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Ivan Hits Alabama, Cutting Wide Swath Through Region

Officials fear the hurricane will leave downtown Mobile submerged. Wind, rain and waves reach across four gulf states.

September 16, 2004|Ellen Barry, Lianne Hart and Scott Gold | Times Staff Writers

MOBILE, Ala. — Hurricane Ivan made landfall with staggering force early this morning, lashing southern Alabama with 135 mph winds and threatening much of the Gulf Coast with surging floodwaters.

The storm's eye passed just east of this historic port town, the heart of a metropolitan area that is home to more than a quarter of a million people.

Families gathered in hallways and basements as trees snapped outside, transformers exploded and debris flew through the air.

"It's roaring here. It's a high, screaming whistle," said Mike Etheredge, a cook who was riding out the storm in a downtown restaurant. "It's definitely Mother Nature unleashed. You have no control over this."

Officials said the storm surge of as much as 16 feet, accompanied by 10 to 15 inches of rain, could submerge the city's downtown as the storm sweeps through.

The National Hurricane Center in Miami reported Wednesday evening that a buoy south of Dauphin Island, Ala., a narrow barrier island, had recorded a 45-foot swell as the storm lumbered toward shore.

"It's going to be a very frightening experience," Paulette Williams, director of emergency services in Mobile County, said as the storm moved closer Wednesday night.

As menacing as it appeared, the storm's track made the worst-case scenario -- a full-bore strike on New Orleans -- unlikely.

"There will be damage. But a direct hit would be a catastrophe," said Louisiana National Guard Lt. Col. Pete Schneider.

Government agencies were scrambling to prepare. President Bush said Wednesday that he had spoken to gulf state governors to pledge federal aid for recovery. The U.S. Coast Guard closed eight ports, including the ports of New Orleans and Mobile.

Federal officials cautioned that to a large degree, it didn't matter what precise track the storm took in its final hours before landfall. Hurricane-force winds extended 105 miles in every direction from Ivan's eye, with tropical-storm-force winds stretching nearly 100 miles beyond that. Four states lining the Gulf of Mexico -- Louisiana, Mississippi, Alabama and Florida -- were being affected by the relentless wind and powerful waves.

Ivan, which killed 68 people as it tore through the Caribbean in recent days, carried sustained winds of 135 mph as it came ashore. At 1 a.m. CDT the storm was moving north across the coast at about 12 mph.

Damage from the storm is not expected to be limited to coastal areas; hurricane center scientists said Ivan could bring 20 inches of rain and widespread flooding to parts of the Southeast in coming days, particularly in the Appalachians, where it threatened to stall, hemmed in by other weather systems.

"Prepare for the worst," meteorologist Hector Guerrero said. "Hope for the best. But prepare for the worst."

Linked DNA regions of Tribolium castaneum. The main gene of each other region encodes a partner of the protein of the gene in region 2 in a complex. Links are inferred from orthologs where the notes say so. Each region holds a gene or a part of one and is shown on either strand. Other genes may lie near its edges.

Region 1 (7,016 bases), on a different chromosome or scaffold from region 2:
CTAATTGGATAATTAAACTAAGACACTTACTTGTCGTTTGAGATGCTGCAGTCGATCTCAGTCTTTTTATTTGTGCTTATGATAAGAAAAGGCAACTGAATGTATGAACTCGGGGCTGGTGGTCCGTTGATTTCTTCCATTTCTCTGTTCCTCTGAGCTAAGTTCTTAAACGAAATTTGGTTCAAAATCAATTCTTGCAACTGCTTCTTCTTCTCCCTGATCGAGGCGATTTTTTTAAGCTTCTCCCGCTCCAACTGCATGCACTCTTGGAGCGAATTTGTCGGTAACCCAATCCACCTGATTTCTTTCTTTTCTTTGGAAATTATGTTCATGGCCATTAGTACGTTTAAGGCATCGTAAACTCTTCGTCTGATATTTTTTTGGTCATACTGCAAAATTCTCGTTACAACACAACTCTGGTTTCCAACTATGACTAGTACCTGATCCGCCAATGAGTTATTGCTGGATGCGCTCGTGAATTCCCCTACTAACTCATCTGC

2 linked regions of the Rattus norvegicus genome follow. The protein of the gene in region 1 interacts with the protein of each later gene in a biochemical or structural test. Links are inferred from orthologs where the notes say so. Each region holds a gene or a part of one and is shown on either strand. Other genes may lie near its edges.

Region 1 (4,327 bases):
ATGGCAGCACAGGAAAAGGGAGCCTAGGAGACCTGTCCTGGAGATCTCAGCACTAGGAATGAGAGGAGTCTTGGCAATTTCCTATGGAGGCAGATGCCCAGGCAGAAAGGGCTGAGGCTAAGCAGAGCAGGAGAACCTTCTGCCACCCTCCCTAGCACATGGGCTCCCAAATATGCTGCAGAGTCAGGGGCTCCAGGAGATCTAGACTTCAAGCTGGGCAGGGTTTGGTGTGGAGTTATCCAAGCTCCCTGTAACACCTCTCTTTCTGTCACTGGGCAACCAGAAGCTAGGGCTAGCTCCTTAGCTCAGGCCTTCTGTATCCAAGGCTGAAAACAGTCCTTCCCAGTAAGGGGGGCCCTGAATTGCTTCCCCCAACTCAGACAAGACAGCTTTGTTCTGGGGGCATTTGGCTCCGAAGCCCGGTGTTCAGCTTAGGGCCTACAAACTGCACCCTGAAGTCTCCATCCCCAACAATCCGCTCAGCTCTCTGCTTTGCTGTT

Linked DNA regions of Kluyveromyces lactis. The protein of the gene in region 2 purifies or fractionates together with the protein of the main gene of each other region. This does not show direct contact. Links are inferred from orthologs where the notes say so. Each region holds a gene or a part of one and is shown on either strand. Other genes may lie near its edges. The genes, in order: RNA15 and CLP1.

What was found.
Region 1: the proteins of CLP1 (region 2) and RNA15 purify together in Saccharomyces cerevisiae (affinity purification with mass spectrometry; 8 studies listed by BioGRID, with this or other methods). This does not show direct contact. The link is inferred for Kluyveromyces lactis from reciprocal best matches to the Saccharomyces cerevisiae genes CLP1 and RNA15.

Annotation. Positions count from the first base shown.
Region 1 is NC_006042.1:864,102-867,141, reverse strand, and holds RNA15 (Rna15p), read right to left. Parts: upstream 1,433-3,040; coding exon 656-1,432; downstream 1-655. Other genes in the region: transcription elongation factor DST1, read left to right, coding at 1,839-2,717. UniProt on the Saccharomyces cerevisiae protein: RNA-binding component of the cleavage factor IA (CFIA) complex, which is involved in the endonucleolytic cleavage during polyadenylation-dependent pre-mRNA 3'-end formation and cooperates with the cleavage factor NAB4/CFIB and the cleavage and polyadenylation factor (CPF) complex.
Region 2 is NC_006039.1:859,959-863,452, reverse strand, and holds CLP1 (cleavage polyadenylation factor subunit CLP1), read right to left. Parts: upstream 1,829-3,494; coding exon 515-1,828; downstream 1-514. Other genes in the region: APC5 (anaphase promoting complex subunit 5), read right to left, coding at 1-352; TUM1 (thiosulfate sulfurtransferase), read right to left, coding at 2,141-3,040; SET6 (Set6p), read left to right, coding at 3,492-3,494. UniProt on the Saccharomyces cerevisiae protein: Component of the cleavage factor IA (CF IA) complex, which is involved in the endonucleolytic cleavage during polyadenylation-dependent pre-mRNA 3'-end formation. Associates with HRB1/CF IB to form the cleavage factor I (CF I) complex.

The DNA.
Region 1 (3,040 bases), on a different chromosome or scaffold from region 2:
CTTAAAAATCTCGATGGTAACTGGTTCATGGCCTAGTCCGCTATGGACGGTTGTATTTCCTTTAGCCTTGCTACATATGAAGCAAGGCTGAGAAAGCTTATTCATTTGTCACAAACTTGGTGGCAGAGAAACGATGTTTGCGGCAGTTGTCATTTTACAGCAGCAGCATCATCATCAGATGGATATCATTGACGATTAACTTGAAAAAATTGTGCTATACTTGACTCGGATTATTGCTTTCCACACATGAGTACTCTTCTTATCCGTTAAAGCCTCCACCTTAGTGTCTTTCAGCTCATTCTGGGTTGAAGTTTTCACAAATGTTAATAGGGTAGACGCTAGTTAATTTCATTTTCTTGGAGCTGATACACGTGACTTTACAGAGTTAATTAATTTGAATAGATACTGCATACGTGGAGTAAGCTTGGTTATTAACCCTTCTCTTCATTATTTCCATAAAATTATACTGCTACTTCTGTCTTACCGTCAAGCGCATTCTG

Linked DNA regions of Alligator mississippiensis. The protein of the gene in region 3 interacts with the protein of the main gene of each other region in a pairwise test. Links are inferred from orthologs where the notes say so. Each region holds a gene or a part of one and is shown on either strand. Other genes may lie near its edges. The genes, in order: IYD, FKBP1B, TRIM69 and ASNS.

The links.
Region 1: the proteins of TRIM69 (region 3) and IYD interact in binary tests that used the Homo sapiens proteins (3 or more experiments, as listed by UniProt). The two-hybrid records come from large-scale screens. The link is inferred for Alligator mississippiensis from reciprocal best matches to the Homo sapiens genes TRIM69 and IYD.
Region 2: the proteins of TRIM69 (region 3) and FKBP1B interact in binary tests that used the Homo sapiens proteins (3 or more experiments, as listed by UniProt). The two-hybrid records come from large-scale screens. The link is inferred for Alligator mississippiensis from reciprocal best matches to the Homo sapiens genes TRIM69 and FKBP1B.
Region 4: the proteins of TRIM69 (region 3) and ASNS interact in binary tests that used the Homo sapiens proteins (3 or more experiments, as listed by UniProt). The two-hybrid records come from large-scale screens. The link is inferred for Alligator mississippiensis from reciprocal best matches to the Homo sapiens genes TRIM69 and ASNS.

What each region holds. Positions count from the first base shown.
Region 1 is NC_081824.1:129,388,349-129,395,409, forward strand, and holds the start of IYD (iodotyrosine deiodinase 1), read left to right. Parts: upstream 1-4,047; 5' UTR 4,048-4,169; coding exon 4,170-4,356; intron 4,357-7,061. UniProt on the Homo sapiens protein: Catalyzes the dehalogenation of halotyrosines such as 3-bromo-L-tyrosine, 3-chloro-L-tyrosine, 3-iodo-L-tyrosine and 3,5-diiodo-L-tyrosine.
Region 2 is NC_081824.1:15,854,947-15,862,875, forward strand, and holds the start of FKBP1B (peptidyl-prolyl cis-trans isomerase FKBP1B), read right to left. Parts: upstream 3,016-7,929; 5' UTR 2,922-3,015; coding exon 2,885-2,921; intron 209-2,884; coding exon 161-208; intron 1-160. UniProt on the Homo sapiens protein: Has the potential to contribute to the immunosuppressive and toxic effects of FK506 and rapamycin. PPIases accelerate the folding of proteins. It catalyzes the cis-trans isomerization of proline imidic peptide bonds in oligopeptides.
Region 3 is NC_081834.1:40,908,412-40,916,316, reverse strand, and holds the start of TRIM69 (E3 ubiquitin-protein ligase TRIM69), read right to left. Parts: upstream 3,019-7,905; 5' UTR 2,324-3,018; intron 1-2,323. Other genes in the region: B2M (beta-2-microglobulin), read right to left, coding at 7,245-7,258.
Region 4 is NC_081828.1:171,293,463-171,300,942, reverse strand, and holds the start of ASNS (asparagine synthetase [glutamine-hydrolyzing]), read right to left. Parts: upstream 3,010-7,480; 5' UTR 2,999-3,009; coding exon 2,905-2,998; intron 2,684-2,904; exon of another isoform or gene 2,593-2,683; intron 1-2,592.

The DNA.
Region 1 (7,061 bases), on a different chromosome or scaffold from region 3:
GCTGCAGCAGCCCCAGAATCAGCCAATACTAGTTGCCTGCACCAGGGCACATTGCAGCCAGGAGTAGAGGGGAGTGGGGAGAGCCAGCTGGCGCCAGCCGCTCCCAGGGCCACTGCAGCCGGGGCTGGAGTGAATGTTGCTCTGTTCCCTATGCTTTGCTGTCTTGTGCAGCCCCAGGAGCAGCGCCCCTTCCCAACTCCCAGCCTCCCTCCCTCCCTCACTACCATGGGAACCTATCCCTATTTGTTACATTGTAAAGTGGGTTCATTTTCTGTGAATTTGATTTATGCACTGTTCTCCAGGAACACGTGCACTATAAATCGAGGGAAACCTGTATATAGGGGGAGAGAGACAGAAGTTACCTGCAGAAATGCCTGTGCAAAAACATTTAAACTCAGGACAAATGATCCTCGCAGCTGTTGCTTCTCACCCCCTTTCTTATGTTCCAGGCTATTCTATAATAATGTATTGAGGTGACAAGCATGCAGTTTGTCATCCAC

Wednesday evening, long before the heart of the storm arrived, two people were reported killed by tornadoes in Panama City, Fla., a beachfront community in the Panhandle. Other victims were believed trapped in destroyed buildings, although officials were still sifting through the wreckage.

More than 300,000 people had evacuated 13 Panhandle counties by Wednesday night, said Frank Penela, a spokesman for the Florida Emergency Operations Center in Tallahassee.

Power outages occurred as Ivan's core approached shore, and several houses were reported destroyed in beach towns as exhausted and exasperated emergency officials braced for yet another storm. Florida has been struck by a tropical storm and two major hurricanes in a little more than a month before Ivan.

"It's one of the hazards of living in paradise," Penela said. "But we are a resilient state."

On the western edge of the storm, those still in New Orleans were breathing a little more easily late Wednesday.

The city is 6 feet below sea level and ill-equipped to handle a major storm. Emergency officials had said that in the event of a direct hit, flooding could overwhelm the complex system of levees and pumps serving the city. Some predicted that 50,000 people in a metropolitan area of 1.2 million could have drowned in 20 feet of water, sewage and chemical spills from industrial plants.

"You'd essentially have a big bowl of water with nowhere to go," Schneider said.

Ivan's slight turn away from New Orleans was of particular relief because a massive evacuation there had threatened to dissolve into chaos in recent days -- with miles upon miles of gridlock, no hotel rooms and no rental cars left.

The city had opened just one public shelter, at the Louisiana Superdome. But refuge inside the 72,000-seat stadium was reserved for the frail, the elderly, the disabled and families with children.

Many of the city's poorer residents had no haven to turn to and no cars to escape in; city officials advised them to try "vertical evacuation" -- going to the upper floors of buildings or into attics.

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